A few weeks ago I caught myself telling a friend "I never bake chicken unless it is a whole chicken" and as the words were leaving my lips I wondered: but why not?
So I went out and bought skinless, boneless chicken breast at the halal butcher that I love (New Mid East, on Bank near Alta Vista, Ottawa ON) and came back home to make my ideal marinade. 

I wanted to have a spicy flavour-intense chicken that I could put in a salad or a sandwich or a pizza, with the knowledge that it could carry the entire meal. This chicken in a salad doesn't need much of a dressing: just a squeeze of  lemon and a sprinkle of salt is enough! 

Beware supertasters: this is a spicy marinade. Reduce quantities of Spicy paprika and/or Hot cayenne for a milder marinade.

It must have been a success because I have only made it twice and have already received requests for the marinade recipe, so here it is.


  • 6 chicken breasts, cut into smaller strips
  • 2 teaspoons smoked spicy paprika
  • 2 teaspoons hot cayenne
  • 2 teaspoons turmeric
  • 1/2 teaspoon dry thyme
  • 1/2 teaspoon dry oregano
  • 1 1/2 tablespoon freshly ground cumin seeds
  • 4 garlic gloves, finely minced or crushed
  • 1 tablespoon sea salt
  • splash of olive oil (to moisten)


  1. Cut chicken breast into even strips. I made 2 to 3 strips with each of mine.
  2. In a large bowl, add spices to the chicken.
  3. Add minced or crushed garlic and salt.
  4. Splash olive oil, enough to moisten the spices but not so much that you have a pool of oil.
  5. Mix and rub spice mix with hands. Make sure all the chicken is coated and rubbed and that the garlic and salt is evenly distributed.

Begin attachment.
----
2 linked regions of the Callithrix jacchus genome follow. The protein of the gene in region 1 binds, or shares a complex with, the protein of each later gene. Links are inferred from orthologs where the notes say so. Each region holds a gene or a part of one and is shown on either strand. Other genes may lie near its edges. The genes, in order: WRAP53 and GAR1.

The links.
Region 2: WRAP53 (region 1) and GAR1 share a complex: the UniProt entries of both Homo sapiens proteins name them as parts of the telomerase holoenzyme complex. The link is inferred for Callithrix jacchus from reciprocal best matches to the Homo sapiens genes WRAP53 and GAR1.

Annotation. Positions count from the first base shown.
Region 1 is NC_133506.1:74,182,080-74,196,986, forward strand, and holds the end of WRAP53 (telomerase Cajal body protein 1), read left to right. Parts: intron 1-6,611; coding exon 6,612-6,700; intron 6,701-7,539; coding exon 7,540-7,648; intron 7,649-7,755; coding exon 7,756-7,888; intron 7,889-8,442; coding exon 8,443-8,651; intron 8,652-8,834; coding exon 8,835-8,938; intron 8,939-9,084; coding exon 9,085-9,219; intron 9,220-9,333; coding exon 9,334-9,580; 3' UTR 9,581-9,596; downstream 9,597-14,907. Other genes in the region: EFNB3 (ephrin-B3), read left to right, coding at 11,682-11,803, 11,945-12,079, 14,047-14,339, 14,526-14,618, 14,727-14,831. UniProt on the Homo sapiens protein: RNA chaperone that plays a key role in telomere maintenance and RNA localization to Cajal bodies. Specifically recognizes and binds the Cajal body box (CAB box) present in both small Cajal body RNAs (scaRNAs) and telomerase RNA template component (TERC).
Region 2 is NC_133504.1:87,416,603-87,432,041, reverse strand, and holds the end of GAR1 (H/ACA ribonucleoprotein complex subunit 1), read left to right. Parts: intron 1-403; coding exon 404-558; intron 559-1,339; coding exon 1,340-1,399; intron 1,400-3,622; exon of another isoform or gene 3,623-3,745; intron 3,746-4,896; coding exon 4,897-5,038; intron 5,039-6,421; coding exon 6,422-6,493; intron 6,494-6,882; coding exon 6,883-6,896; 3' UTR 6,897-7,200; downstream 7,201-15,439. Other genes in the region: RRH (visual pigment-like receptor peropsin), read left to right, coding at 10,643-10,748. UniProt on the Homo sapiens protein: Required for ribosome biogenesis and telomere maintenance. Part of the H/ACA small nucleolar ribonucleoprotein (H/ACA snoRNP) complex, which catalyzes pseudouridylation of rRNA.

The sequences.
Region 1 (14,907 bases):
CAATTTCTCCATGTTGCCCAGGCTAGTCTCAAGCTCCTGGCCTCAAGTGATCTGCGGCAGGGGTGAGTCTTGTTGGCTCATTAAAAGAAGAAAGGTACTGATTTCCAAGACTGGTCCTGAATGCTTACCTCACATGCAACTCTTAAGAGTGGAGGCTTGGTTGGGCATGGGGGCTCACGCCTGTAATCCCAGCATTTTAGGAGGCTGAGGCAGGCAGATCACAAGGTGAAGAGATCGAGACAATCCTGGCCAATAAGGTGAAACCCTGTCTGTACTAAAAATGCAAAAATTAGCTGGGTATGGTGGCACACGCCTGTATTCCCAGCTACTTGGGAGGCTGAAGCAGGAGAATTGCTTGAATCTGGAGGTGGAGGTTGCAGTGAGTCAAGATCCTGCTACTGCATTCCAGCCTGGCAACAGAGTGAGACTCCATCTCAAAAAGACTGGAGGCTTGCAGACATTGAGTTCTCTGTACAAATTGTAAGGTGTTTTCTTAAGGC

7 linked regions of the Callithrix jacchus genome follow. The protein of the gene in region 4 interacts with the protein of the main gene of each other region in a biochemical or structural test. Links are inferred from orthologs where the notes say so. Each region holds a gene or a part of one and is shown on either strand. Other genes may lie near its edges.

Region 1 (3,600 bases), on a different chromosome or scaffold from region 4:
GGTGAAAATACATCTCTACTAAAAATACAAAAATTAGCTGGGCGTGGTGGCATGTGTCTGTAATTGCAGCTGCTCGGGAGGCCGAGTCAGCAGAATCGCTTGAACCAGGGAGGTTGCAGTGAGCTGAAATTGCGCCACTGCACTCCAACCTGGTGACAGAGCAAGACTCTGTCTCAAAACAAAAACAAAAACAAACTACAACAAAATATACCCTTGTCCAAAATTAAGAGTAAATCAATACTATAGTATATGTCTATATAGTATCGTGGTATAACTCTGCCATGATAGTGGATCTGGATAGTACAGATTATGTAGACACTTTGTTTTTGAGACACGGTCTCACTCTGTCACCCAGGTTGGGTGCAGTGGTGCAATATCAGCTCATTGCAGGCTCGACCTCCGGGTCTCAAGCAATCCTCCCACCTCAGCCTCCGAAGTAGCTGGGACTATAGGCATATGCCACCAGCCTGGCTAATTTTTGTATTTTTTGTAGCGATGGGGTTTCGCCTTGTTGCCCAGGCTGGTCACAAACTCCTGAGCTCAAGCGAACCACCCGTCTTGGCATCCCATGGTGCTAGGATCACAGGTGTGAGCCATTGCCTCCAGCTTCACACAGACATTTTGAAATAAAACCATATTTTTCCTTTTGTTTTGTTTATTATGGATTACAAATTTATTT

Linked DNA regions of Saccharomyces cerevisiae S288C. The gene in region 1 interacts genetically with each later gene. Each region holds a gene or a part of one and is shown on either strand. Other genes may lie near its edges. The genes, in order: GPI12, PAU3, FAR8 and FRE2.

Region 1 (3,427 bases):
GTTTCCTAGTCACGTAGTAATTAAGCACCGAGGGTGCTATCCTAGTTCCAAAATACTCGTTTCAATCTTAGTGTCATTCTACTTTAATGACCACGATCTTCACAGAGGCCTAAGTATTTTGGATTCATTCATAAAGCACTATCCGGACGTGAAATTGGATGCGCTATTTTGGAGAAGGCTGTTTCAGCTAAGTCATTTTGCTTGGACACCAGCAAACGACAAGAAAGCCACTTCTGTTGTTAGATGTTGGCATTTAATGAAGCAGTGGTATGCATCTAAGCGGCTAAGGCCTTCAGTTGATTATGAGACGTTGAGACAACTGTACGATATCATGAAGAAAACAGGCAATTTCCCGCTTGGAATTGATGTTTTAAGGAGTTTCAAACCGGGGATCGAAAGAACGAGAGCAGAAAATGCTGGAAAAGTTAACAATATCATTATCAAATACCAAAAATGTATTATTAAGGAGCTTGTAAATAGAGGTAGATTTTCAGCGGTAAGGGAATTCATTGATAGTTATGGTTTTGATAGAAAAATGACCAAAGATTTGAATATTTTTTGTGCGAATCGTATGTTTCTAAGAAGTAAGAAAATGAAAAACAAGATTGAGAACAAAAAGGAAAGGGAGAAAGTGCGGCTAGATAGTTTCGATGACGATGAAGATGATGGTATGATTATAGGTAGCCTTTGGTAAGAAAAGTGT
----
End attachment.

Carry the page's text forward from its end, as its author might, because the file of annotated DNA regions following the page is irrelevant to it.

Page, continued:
6. Cover with plastic wrap and leave to marinate at least an hour. I left mine out on the counter because I was using it within the hour and because I find that meat cooks better when it is room temperature.
  7. Bake at 350 for approximately 20 minutes. Ovens do vary so it is preferable to go with intuition. You want your chicken thoroughly cooked by not overcooked. Am I being super obvious right now? Like I said, I don't have a habit of cooking chicken breast!
Here is an example of a pizza I made with that chicken! 

Mixed and marinating.

Post by: Andi
When my mother-in-law came to visit a few years ago, there was only ONE dish I wanted to learn how to make: Red Lentil Soup. This is a traditional soup so simple to make you'll wonder how you ever lived without it. This is also the perfect intro dish for anyone who doesn't love pulses or has never given them a real chance.

Cooking hack: For a purely vegetarian dish, substitute chicken broth/cubes for water, and salt to taste.


  • 2 cups of dried red lentils
  • 7 cups of chicken broth (or cubes in proportional amounts to 7 cups of water)
  • 1 medium-large onion, minced
  • 2 bay leaves
  • 2 table spoons of olive oil
  • 2 table spoons of white rice, uncooked (I used basmati rice)
  • lemon to serve


Post by: Andi
Wash lentils in cold water. Do this a few times until the water is relatively clear.

In a large pot, heat olive oil. Sauté minced onions until transparent. 
Add lentils and stir. 
Add broth (or water), bay leaves and bring to a boil. 
Add rice, stir and simmer partly covered on minimum until lentils and rice have almost completely dissolved, approximately 25 minutes. 
Stir occasionally while simmering to prevent sticking, as the soup will thicken.

The rice must be so over cooked that it is almost unnoticeable. Its purpose is to give the soup a creamy texture.

Serve with a spritz of fresh lemon.